New English Guides for Northern Nagano

March 12th, 2013 by
Category: Information, Onsens (Hot Springs)

Two towns in northern Nagano Prefecture have recently produced English-language brochures: Suzaka City and Takayama Town.

Suzaka’s brochure promotes the ‘kura’ earthen-walled storehouse district and Tanaka Honke Museum in the town’s center as well as the city’s natural attractions of the Yonago twin waterfalls and the Minenohara ski resort.

Takayama’s features the town’s many onsens, spectacular waterfalls and distinctive singular cherry trees.

Komiyama-san, the designer of the two new brochures, came by Kamesei Ryokan to show them to me.  Overall, they are very useful. One reason is that the English text isn’t simply a translation from Japanese, but a local American living in Suzaka wrote it all in native English.

Suzaka City recently saw “Guesthouse Kura” open, so English-speaking backpackers now have a place to stay. And also in Suzaka is Horakuan Temple whose monk is a German lady that offers zazen meditation as well as Buddhist studying and counseling in English and German.

Nagano’s tourism is becoming more and more international!

須坂市 Suzaka City

高山村 Takayama Village

Guesthouse 蔵 Kura

豊樂庵 Horakuan Temple

from Hong Kong…to Kamikochi!

October 20th, 2010 by
Category: Events, Experience, Information, Outdoor Activities, Report, Seasonal Topics, Sightseeing

Although the Ozzies bagged the No.2 spot for inbound overnight stays in Nagano Prefecture last year (thanks to the colony of snow bums camped out in Hakuba:)  the vast majority of overseas visitors are still from East Asia. Taiwan claimed top spot – AGAIN! – in 2009 and Hong Kong came in No.3., so I was glad of the chance to join a recent tour of some of Hong Kong’s top journalists to visit Kamikochi and get an Asian perspective on the Nagano inbound scene.

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Kamikochi was looking at its most picturesque, with the mountains reflected in the still pondwater of Taisho-ike. Also, we were able to enjoy a Guided tour, with colourful explanations of the plantlife and local legends (do YOU know where the secret tennis court is?!?)

After a loop hike to Myojin, and a meeting with the wild monkeys, we stopped for Lunch by Kappa Bridge then headed on back down to Taisho where the sun was dropping down behind the volcano.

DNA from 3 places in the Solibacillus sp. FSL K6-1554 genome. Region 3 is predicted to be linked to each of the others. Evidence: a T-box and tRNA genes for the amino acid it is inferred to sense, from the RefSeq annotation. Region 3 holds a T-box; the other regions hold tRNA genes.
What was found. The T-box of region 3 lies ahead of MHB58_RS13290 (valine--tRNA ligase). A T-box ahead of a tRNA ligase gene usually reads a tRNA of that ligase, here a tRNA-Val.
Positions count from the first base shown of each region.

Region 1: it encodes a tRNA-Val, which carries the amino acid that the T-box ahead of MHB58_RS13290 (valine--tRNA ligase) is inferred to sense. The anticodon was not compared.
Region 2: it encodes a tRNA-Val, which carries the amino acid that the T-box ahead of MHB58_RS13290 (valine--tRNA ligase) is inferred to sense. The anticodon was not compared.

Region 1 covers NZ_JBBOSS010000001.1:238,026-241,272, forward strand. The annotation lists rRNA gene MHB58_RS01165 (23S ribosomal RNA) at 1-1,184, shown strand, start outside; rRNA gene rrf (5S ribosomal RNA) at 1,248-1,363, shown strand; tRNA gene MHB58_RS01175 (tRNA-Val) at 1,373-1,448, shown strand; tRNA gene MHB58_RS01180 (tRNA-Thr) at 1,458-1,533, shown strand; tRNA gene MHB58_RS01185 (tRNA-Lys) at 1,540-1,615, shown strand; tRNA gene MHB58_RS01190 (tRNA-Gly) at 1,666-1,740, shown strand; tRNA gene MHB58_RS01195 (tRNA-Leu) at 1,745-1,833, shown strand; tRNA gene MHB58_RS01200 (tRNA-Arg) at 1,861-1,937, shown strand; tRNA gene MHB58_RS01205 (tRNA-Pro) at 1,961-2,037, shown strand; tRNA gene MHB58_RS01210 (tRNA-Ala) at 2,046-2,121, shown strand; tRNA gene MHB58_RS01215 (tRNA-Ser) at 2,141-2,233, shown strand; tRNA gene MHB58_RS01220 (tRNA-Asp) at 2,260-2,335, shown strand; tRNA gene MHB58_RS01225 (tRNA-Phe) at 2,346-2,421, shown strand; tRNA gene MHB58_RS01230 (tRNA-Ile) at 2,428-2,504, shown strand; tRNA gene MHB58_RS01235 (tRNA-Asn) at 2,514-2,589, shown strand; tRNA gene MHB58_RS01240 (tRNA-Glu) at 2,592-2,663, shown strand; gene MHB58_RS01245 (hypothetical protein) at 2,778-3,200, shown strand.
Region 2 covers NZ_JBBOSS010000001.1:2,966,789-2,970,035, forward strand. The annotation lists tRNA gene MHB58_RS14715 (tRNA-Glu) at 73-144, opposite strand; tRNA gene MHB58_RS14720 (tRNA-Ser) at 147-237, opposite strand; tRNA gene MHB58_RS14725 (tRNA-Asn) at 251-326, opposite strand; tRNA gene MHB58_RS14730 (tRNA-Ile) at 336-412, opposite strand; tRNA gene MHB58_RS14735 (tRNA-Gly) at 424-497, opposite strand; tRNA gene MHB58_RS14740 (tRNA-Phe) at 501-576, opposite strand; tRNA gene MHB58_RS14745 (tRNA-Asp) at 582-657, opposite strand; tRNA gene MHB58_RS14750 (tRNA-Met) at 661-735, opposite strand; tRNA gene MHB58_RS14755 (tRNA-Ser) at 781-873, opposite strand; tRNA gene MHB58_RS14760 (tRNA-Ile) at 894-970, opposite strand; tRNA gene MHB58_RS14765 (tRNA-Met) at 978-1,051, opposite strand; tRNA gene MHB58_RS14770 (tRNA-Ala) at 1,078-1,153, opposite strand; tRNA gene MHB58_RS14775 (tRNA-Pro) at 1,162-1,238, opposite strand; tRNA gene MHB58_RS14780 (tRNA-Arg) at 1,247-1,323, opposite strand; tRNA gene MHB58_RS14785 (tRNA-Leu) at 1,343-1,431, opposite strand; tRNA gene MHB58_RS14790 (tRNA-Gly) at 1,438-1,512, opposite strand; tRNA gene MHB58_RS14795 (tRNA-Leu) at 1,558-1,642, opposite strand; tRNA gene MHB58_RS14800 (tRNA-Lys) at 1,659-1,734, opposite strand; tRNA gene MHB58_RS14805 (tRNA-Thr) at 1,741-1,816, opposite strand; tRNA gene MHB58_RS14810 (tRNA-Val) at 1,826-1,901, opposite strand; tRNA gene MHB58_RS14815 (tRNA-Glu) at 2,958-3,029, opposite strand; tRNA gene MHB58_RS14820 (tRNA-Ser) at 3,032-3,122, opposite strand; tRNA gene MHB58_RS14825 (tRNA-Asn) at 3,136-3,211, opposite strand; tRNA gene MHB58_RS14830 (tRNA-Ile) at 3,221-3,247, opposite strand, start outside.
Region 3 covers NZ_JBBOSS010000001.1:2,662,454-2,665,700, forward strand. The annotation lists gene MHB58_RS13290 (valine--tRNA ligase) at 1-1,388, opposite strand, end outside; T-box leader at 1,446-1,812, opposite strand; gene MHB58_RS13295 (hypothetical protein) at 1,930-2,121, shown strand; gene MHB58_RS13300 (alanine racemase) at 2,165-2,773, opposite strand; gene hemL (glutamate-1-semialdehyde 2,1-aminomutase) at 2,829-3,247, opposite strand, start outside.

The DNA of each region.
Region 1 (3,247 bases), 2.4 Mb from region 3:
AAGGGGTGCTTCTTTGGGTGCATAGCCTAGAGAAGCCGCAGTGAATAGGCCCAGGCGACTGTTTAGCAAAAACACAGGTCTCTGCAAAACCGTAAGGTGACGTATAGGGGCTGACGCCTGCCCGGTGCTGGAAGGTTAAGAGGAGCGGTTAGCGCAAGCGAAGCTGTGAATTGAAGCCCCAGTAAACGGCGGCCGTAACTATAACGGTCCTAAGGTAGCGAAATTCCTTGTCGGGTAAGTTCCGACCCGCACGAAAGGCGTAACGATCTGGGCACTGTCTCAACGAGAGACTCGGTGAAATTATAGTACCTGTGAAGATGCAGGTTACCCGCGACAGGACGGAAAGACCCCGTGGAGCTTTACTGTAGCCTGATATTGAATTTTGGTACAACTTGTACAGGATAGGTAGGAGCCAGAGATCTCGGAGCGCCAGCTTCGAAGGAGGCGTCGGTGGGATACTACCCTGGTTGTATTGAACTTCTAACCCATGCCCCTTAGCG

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Takayama-Kamikochi

October 12th, 2010 by
Category: Culture Art, Events, Experience, Outdoor Activities, Report, Seasonal Topics, Sightseeing

   The Autumn is a great time to travel around Japan, coz there is a brief window of opportunity when it’s not too hot and not too cold AND plus you get to check out the falling leaves into the bargain. Unfortunately, although that was the theory behind last weekend’s trip to Takayama, the reality was a little different…

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First off the rain came down cats and dogs,  forcing visitors off the streets into the coffee shops and Hida-gyu restaurants of Takayama. No problem there, since there are street upon street of hidden gems to choose from. Next, though, when the sun did come out on Sunday it seemed like the rest of the  world and his dog had the same idea as us, maybe because the festival (always held on the 9th and 10th) had by chance fallen on a 3 day weekend this year!!! Anyway, the event lived up to its billing as one of the Big 3 Float Festivals in Japan (be warned! there is also a Big 3 of Illumination Festivals/Ice Festivals/Floating Ice Festivals…).

As well as the festival itself, we also had a great time picking our way through the morning market and checking out the old town. There were loads of international tourists from all around the world, and plenty of locals as well.pa100426 Maybe it has something to do with their Kansai nature, but the locals aren’t shy in the slightest but are ready to mix it up with the inbounds, and as much as bartering for local goods the market is just a great place to swap stories and photos.       Note: Takayama is on the West and Matsumoto the East side of the Japan Alps, with the mountains making up the border between Kansai/ Kanto in olden days Japan. Nope, I didn’t know that either until I visited 🙂